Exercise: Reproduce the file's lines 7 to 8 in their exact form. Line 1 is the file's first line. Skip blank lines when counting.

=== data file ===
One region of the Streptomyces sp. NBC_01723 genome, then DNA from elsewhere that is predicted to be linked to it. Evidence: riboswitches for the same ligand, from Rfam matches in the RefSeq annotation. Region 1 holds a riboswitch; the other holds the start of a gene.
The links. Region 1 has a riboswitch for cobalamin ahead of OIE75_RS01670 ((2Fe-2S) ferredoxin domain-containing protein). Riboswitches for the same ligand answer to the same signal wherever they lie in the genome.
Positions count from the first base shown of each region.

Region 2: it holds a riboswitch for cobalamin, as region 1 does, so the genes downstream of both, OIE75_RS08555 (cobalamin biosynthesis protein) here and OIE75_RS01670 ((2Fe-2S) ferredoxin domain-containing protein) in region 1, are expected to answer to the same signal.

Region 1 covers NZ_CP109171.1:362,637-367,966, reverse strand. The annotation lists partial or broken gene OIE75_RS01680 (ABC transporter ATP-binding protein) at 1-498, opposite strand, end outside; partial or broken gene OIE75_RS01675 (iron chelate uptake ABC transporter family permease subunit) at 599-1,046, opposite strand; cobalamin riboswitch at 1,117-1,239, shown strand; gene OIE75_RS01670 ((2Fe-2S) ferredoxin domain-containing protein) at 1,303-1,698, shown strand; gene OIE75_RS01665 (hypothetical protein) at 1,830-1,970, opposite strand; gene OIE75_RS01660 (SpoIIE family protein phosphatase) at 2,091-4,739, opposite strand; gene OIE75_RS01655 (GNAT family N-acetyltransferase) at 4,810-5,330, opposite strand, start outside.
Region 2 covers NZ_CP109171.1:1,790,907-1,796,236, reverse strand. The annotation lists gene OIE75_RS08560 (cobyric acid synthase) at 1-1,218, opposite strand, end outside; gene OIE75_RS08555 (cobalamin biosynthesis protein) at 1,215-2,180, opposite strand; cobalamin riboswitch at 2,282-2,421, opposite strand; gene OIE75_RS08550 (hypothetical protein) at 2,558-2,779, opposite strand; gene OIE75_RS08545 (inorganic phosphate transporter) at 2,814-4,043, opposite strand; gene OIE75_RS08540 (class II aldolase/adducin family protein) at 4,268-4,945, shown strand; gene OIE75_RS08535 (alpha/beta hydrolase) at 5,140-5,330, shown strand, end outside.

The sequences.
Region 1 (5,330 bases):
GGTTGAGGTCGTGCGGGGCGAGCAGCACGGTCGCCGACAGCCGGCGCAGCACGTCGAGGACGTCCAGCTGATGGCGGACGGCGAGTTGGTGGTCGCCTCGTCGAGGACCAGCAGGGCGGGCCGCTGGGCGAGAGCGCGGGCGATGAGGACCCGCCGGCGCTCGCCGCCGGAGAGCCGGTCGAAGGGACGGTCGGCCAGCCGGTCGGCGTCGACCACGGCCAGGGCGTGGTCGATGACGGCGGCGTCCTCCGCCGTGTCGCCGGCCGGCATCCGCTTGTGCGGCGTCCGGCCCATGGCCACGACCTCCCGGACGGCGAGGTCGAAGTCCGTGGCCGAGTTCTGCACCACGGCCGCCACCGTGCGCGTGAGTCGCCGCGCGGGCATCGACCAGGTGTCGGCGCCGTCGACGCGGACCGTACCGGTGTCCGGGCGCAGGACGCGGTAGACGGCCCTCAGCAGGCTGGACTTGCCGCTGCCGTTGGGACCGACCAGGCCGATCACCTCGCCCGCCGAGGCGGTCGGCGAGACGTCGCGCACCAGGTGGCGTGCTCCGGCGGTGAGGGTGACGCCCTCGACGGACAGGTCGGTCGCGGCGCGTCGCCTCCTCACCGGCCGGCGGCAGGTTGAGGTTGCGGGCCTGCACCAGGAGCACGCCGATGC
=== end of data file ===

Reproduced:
The sequences.
Region 1 (5,330 bases):